General Discussion:

new to forum


Messages posted to thread:

From:Date:Zone:
peg06-Feb-05 08:51 PM EST 2b   
janine06-Feb-05 10:25 PM EST 2b   
Donna07-Feb-05 06:55 AM EST 3a   
peg07-Feb-05 04:44 PM EST   
Duncan (fregrend@isys.ca)07-Feb-05 07:23 PM EST 4a   


Subject: new to forum
From: peg
Zone: 2b
Date: 06-Feb-05 08:51 PM EST

Hello, I am new to the forum and the site. We have just acquired a small acreage in NW Alberta and would like to find herbs for our hardiness zone - 2B. Any suggestions where to look?

Much obliged.. peg


Subject: RE: new to forum
From: janine (jjschuel@telusplanet.net)
Zone: 2b
Date: 06-Feb-05 10:25 PM EST

Hi Peg I've found a few perrenial herbs to be hardy for me, French Tarragon, Lovage, and Valerian. We can also grow thyme, sage, dill, summer savoury, and parsley - but they won't survive the winter. I've got some creeping thyme and mother of thyme that survive, but I don't think they are culinary herbs. A great source for herb seeds and plants is richter's www.richters.com They are in Ontario, and I've ordered stuff from them that I've been happy with.


Subject: RE: new to forum
From: Donna
Zone: 3a
Date: 07-Feb-05 06:55 AM EST

Hi Peg, welcome to the forum and site. You can really grow any herbs as long as you treat them as annuals. I would start out with what you see in your local garden centers and go from there. Here I grow rosemary and also lavender. I bring my rosemary in each fall. I also grow tarragon and have wooley thyme that is not really edible but very useful as ground cover around my urn and it does come back each year as it is the hardiest of the thymes.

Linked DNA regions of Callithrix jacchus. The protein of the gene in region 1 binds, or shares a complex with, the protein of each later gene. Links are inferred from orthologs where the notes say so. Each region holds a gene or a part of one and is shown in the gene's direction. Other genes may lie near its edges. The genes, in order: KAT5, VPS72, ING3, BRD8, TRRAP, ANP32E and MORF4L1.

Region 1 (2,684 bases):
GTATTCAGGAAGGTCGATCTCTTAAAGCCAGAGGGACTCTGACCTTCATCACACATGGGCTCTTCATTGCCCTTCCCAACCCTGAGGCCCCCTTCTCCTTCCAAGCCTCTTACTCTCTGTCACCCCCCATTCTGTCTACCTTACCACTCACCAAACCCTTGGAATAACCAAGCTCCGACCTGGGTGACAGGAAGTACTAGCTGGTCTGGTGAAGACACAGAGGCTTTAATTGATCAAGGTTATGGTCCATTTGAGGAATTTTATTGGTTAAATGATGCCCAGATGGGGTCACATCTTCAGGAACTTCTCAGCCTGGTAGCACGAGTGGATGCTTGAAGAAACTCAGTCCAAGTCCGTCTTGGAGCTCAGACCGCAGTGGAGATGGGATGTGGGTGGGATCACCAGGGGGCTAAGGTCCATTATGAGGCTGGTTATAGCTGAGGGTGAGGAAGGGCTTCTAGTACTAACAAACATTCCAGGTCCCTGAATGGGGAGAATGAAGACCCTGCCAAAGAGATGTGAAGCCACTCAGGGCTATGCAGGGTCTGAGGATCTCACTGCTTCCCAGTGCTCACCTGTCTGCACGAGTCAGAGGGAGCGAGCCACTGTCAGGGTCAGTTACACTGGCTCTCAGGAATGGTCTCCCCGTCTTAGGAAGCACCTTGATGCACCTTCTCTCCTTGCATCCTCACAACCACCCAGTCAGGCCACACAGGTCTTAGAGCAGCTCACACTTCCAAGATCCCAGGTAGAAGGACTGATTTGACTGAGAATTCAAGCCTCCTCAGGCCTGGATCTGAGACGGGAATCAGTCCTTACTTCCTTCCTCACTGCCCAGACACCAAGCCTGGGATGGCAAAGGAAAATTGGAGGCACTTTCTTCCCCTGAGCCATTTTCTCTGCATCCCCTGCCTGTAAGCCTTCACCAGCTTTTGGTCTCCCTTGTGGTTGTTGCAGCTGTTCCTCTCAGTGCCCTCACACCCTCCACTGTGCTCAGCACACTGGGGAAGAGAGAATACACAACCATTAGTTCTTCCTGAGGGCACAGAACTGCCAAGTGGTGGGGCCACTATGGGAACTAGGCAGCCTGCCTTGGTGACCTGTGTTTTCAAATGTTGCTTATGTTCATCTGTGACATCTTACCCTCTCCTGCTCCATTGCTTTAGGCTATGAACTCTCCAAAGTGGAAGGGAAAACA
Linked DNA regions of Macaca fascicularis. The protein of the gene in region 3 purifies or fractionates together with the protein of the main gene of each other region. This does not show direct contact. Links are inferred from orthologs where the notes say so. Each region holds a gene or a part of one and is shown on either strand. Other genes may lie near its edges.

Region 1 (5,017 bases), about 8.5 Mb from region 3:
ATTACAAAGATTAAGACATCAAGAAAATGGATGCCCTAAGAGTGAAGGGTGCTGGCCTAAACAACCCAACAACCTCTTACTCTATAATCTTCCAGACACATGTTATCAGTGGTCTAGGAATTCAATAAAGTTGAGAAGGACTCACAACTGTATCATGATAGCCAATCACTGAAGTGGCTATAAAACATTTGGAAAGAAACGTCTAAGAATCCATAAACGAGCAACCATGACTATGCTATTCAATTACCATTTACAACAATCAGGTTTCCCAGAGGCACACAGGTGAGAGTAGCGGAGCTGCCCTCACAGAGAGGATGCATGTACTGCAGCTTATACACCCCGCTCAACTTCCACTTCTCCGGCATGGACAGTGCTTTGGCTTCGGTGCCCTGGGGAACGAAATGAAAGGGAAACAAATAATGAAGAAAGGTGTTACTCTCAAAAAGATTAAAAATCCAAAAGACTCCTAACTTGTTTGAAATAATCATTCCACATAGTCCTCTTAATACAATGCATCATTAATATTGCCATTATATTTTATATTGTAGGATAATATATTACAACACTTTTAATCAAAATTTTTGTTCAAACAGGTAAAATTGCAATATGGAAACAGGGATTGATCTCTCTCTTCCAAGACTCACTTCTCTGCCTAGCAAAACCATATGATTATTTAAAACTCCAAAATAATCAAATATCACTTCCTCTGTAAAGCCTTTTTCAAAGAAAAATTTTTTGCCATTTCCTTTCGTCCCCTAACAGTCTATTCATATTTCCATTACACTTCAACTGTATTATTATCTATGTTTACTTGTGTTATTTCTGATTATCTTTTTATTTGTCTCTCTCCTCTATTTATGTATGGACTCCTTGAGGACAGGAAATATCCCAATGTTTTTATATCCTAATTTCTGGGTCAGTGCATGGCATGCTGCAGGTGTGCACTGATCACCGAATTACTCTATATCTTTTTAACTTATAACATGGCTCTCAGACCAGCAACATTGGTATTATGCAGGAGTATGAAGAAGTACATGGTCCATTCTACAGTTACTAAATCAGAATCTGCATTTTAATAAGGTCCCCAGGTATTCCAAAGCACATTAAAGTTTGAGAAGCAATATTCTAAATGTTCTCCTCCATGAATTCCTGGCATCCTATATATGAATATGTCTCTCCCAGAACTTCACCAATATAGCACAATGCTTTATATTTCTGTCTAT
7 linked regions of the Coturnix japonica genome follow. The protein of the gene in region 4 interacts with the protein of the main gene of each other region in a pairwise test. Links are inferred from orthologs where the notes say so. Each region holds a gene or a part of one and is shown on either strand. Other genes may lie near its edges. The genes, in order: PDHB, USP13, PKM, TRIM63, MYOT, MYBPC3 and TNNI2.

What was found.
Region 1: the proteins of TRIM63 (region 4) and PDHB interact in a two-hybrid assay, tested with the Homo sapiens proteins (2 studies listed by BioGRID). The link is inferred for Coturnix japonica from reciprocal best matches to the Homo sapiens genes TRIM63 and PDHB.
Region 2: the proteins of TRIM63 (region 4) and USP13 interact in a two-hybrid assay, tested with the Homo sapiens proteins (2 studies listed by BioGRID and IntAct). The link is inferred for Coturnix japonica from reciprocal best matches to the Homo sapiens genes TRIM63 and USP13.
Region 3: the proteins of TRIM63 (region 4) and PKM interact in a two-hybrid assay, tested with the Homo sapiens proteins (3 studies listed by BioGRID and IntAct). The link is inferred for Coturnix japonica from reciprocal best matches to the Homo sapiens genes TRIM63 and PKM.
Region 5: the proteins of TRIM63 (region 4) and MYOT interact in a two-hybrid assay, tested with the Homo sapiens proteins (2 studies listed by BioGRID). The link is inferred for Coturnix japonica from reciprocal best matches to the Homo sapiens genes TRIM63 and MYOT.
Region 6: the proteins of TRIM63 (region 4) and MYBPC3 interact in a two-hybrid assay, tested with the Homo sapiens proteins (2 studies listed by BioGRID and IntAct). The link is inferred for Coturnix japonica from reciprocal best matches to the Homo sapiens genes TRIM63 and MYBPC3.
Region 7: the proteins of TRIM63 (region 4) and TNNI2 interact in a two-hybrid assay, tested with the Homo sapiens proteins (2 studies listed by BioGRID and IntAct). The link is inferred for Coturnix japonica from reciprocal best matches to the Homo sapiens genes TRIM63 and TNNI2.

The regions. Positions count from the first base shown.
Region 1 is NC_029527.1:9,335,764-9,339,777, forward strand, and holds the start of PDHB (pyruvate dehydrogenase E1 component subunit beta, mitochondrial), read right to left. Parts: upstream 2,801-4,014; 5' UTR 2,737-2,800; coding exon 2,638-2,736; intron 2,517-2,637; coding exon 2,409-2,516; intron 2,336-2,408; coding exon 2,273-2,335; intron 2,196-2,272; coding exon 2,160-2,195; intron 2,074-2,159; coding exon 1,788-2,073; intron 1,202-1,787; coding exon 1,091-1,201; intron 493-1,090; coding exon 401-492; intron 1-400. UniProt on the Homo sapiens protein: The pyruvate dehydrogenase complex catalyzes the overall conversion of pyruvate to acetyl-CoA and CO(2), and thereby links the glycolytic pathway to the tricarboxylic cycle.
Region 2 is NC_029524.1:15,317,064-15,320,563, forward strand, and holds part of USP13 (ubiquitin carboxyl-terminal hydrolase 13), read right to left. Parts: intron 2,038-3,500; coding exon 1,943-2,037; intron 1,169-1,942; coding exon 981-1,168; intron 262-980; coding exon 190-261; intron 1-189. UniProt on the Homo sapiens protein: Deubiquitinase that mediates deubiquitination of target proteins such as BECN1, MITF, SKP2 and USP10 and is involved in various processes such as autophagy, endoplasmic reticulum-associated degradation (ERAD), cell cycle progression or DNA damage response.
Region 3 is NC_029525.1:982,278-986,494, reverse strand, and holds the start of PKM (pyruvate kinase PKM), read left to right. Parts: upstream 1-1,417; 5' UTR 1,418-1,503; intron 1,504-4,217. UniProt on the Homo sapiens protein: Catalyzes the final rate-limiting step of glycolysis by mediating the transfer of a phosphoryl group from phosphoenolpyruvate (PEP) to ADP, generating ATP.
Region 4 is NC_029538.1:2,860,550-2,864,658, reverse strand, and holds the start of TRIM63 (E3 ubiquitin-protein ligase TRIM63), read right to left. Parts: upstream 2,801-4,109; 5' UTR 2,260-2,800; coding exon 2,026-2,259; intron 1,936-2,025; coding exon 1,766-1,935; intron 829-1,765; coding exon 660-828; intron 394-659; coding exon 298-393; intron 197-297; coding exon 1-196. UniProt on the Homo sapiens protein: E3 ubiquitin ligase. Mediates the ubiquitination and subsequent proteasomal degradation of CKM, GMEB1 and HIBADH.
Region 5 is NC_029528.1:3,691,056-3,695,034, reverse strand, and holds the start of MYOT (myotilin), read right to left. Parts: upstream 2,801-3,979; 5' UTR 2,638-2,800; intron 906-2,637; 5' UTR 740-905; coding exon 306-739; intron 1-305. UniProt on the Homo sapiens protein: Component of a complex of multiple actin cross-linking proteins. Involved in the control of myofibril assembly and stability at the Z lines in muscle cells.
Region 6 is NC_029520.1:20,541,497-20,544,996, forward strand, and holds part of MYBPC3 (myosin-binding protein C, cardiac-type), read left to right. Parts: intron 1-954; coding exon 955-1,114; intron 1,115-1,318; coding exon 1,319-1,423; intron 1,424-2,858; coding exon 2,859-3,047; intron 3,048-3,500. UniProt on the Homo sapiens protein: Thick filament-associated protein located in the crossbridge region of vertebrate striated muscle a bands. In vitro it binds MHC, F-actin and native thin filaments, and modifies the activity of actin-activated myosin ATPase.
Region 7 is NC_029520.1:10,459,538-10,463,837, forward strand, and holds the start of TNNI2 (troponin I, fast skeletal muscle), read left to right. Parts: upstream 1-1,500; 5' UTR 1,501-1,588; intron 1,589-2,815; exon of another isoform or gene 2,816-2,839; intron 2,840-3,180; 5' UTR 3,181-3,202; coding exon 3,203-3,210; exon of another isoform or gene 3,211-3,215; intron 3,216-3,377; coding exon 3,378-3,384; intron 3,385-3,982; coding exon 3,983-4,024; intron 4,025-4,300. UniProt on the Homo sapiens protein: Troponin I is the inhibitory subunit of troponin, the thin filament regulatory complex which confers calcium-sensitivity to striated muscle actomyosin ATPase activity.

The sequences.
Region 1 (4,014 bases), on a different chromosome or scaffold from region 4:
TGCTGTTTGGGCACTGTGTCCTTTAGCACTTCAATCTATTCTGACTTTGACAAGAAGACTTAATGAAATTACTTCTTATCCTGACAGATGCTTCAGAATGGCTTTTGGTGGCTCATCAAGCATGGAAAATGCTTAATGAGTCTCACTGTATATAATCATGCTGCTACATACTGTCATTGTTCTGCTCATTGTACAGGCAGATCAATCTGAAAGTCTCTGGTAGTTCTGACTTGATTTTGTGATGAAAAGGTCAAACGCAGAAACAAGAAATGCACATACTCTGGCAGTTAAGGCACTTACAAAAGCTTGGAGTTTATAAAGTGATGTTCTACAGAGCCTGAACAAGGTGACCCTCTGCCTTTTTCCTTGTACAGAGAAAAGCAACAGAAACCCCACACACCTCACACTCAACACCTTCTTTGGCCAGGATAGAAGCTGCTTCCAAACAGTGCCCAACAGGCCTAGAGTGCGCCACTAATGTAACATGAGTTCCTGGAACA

Subject: RE: new to forum
From: peg
Zone:
Date: 07-Feb-05 04:44 PM EST

thank you kindly for your welcome and your replies.. I'll start my research with your suggestions :) peg


Subject: RE: new to forum
From: Duncan (fregrend@isys.ca) (fregrend@isys.ca)
Zone: 4a
Date: 07-Feb-05 07:23 PM EST

Hi Peg It sounds like you are near Hinton or Edson. If you are getting the nightly cold air masses coming off the mountains, you might want some local hints. The local greenhouse is a good start. I was down there last August and days were 25c while the nights were down to 5c. My retired relatives have found that their key to success is using a greenhouse. The greenhouse is used for an early start on frost sensitive plants like basil. They also keep tomatoes in pots all summer and don't try to fight nature. The greenhouse is nothing fancy: simply a 2x4 frame covered in plastic. There is enough heat absorbed in the day to extend the growing season by a few weeks at either end of the frost time. Another trick is to use raised beds. Even a 10" raised bed facing south gives you an edge. Last year we had one of our coldest summers in Sudbury. My two tomato plants started delivering results in early August while my garden bed (10 feet away) produced next to nothing all season. Another trick my relatives use is to mulch very heavily with straw and manure; a product of the acreage.

Donna's sage is a recipe for success. But I always like to stretch the "zone envelope". Duncan


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